Culkin History, Family Crest & Coats of Arms
- Origins Available:
Dalriada, in ancient Scotland, is where the name Culkin evolved. It was a name for someone who lived in Cullen in the Hebrides.
Early Origins of the Culkin family
The surname Culkin was first found in Cullen, a burgh, seaport, and parish, in the county of Banff. "This place, the origin of the name of which is altogether uncertain, was originally called Inverculan, being bounded on the north and west by the water of Cullen, which falls into the sea on the western side of the parish; and in ancient times it formed part of the parish of Fordyce. Its early history is for the most part involved in obscurity; but there appears to be no reason to doubt the truth of the tradition, that a severe conflict took place here between the Danes and the Scots under Indulfus, in the year 960. The king was killed by an arrow at the head of his troops; but the enemy were completely routed." 
Cull or Coll are literally derived from the Celtic "dweller at a wood [Gaelic and Irish coill]." 
Early History of the Culkin family
This web page shows only a small excerpt of our Culkin research. Another 133 words (10 lines of text) covering the years 1424, 1435 and are included under the topic Early Culkin History in all our PDF Extended History products and printed products wherever possible.
Culkin Spelling Variations
Medieval translation of Gaelic names could not be referred to as an accurate process. Spelling was not yet standardized, and names in documents from that era are riddled with spelling variations. Culkin has been written as Cull, Coll, Coole, Cula, Codolf and others.
Early Notables of the Culkin family (pre 1700)
More information is included under the topic Early Culkin Notables in all our PDF Extended History products and printed products wherever possible.
Migration of the Culkin family to Ireland
Some of the Culkin family moved to Ireland, but this topic is not covered in this excerpt.
Another 50 words (4 lines of text) about their life in Ireland is included in all our PDF Extended History products and printed products wherever possible.
Culkin migration to the United States +
Descendents of Dalriadan-Scottish families still populate many communities across North America. They are particularly common in Canada, since many went north as United Empire Loyalists at the time of the American War of Independence. Much later, in the late 19th and early 20th centuries, the highland games and Clan societies that now dot North America sprang up, allowing many Scots to recover their lost national heritage. Some of the first immigrants to cross the Atlantic and come to North America bore the name Culkin, or a variant listed above:
Culkin Settlers in United States in the 19th Century
- Thomas Culkin, who landed in Savanna(h), Georgia in 1854 
Culkin migration to Canada +
Some of the first settlers of this family name were:
Culkin Settlers in Canada in the 19th Century
- Mr. Michael Culkin, aged 32 who was emigrating through Grosse Isle Quarantine Station, Quebec aboard the ship "John Jardine" departing 4th June 1847 from Liverpool, England; the ship arrived on 16th July 1847 but he died on board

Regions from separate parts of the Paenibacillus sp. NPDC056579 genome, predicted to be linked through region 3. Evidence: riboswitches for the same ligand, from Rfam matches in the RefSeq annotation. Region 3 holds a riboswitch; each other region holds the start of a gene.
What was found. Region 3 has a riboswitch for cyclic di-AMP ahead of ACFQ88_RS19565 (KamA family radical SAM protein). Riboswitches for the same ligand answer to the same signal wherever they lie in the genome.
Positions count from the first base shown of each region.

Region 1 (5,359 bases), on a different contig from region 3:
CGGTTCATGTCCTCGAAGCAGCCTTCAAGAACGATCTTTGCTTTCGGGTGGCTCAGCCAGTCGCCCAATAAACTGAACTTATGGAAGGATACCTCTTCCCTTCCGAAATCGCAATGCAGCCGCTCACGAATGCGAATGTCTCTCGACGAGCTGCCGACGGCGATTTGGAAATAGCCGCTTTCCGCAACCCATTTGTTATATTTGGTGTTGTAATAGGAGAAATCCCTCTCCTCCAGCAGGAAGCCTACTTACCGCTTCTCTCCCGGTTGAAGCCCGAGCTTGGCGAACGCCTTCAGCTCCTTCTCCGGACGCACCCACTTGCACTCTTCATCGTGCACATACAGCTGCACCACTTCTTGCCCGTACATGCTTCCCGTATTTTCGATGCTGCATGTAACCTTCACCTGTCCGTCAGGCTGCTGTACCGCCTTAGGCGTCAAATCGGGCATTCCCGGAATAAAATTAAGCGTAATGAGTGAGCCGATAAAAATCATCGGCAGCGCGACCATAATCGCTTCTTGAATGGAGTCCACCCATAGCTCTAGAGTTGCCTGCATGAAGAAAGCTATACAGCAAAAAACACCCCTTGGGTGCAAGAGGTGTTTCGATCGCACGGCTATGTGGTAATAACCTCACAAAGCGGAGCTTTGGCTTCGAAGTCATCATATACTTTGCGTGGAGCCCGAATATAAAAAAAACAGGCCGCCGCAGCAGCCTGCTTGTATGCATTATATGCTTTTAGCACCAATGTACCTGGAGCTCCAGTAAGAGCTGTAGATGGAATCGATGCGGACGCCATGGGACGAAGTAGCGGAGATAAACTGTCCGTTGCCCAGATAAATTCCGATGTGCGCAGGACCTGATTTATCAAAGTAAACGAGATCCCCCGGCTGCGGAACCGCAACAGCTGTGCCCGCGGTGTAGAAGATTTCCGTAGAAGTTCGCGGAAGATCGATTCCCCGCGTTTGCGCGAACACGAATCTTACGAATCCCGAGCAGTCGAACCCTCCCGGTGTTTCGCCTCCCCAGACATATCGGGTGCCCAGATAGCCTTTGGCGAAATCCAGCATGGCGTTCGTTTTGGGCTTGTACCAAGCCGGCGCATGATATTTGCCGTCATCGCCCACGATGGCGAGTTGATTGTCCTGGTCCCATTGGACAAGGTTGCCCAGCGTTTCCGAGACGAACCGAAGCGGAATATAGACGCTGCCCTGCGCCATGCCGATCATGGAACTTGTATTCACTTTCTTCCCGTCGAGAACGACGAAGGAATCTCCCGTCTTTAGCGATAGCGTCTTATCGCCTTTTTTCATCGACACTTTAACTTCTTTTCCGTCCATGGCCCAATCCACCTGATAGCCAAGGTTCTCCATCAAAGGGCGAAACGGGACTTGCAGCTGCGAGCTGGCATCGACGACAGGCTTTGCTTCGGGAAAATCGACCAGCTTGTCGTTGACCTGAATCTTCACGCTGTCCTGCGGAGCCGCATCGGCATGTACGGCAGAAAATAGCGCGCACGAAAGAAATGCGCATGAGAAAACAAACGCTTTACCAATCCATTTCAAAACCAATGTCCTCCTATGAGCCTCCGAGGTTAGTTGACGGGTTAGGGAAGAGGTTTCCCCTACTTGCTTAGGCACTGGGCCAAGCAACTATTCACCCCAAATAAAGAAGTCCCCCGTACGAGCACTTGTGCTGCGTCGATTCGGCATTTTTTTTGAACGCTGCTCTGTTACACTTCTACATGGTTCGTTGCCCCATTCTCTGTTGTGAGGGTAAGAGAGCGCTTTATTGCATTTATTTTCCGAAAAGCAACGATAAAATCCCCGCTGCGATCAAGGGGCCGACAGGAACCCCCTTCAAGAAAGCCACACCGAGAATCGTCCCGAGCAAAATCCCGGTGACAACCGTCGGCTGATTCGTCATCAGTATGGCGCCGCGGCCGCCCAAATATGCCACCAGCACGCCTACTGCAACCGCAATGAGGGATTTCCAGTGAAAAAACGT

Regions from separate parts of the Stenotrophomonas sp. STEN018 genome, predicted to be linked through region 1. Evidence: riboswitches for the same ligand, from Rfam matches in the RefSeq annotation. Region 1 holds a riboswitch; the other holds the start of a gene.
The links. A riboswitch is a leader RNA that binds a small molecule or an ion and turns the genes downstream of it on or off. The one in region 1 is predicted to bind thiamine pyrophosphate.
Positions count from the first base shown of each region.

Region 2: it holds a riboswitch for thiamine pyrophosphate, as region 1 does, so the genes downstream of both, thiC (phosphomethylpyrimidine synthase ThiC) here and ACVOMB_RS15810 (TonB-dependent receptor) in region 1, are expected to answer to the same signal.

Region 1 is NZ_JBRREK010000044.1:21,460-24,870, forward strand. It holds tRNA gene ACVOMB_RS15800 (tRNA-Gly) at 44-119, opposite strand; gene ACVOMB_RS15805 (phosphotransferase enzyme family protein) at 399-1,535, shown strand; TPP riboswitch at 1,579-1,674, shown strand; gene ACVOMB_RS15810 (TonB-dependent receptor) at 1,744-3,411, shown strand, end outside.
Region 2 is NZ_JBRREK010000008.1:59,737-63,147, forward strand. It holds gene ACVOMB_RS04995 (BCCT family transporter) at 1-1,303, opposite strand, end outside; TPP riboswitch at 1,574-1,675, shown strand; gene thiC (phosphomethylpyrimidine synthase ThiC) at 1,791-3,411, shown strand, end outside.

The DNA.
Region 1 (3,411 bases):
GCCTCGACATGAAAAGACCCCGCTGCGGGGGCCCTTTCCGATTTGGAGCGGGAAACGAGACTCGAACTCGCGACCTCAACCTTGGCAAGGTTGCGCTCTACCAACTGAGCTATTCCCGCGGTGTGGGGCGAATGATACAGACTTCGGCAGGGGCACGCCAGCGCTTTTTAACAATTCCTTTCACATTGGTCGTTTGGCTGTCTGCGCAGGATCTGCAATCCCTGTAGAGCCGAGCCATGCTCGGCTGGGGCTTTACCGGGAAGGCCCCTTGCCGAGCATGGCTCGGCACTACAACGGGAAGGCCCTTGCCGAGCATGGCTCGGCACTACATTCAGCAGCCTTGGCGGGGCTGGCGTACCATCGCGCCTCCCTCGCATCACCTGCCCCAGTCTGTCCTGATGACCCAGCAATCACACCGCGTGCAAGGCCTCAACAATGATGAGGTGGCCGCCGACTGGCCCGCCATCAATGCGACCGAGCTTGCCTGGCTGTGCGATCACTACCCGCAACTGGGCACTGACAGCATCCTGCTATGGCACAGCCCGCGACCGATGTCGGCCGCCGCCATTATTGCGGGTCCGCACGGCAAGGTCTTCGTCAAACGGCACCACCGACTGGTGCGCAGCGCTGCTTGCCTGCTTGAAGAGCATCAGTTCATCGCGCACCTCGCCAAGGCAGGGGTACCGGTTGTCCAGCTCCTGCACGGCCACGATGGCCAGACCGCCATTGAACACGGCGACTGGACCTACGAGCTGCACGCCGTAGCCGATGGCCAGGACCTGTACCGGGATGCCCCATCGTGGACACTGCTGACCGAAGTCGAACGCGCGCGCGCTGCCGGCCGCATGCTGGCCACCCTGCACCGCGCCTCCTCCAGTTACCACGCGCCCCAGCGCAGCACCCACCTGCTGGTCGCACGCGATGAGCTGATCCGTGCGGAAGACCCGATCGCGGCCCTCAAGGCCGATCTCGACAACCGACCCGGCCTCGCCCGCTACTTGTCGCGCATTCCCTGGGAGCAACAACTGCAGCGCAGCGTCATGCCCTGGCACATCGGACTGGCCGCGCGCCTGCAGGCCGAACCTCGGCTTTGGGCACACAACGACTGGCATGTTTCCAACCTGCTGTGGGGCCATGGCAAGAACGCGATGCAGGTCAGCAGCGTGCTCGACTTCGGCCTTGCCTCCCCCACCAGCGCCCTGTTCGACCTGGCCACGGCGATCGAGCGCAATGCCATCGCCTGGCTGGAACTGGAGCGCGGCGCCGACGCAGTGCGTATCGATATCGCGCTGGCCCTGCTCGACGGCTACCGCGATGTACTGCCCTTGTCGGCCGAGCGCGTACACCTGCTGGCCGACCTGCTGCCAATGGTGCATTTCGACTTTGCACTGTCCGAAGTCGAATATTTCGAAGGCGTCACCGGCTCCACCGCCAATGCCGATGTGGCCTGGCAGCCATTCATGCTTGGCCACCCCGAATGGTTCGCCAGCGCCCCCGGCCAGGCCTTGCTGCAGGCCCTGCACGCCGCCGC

Contemporary Notables of the name Culkin (post 1700) +
- William Edgar Culkin (1861-1949), American politician, Member of Minnesota State Senate 38th District, 1895-97 
- Mary Kate Culkin, American Democratic Party politician, Delegate to Democratic National Convention from Pennsylvania, 2000 (alternate), 2004, 2008 
- John Patrick Henry Culkin (1887-1951), American Democratic Party politician, Alternate Delegate to Democratic National Convention from Mississippi, 1928; Member of Mississippi State Senate, 1929-42 
- Gerald Patrick Culkin (1906-1993), American politician, Justice of New York Supreme Court 1st District, 1968-76 
- Francis Dugan Culkin (1874-1943), American Republican politician, County Judge in New York, 1921-28; U.S. Representative from New York 32nd District, 1928-43 
- Charles W. Culkin (1872-1962), American Democratic Party politician, Alternate Delegate to Democratic National Convention from New York, 1948, 1952 
- Bonnie Culkin (b. 1948), birth name of Bonnie Bedelia, American actress
Related Stories +
The Culkin Motto +
The motto was originally a war cry or slogan. Mottoes first began to be shown with arms in the 14th and 15th centuries, but were not in general use until the 17th century. Thus the oldest coats of arms generally do not include a motto. Mottoes seldom form part of the grant of arms: Under most heraldic authorities, a motto is an optional component of the coat of arms, and can be added to or changed at will; many families have chosen not to display a motto.
Motto: Per mare per terras
Motto Translation: By sea and by land.
- ^ Lewis, Samuel, A Topographical Dictionary of Scotland. Institute of Historical Research, 1848, Print.
- ^ Harrison, Henry, Surnames of the United Kingdom: A Concise Etymological Dictionary Baltimore: Geneological Publishing Company, 2013. Print
- ^ Filby, P. William, Meyer, Mary K., Passenger and immigration lists index : a guide to published arrival records of about 500,000 passengers who came to the United States and Canada in the seventeenth, eighteenth, and nineteenth centuries. 1982-1985 Cumulated Supplements in Four Volumes Detroit, Mich. : Gale Research Co., 1985, Print (ISBN 0-8103-1795-8)
- ^ Charbonneau, André, and Doris Drolet-Dubé. A Register of Deceased Persons at Sea and on Grosse Île in 1847. The Minister of Canadian Heritage, 1997. ISBN: 0-660-198/1-1997E (p. 71)
- ^ The Political Graveyard: Alphabetical Name Index. (Retrieved 2015, October 19) . Retrieved from http://politicalgraveyard.com/alpha/index.html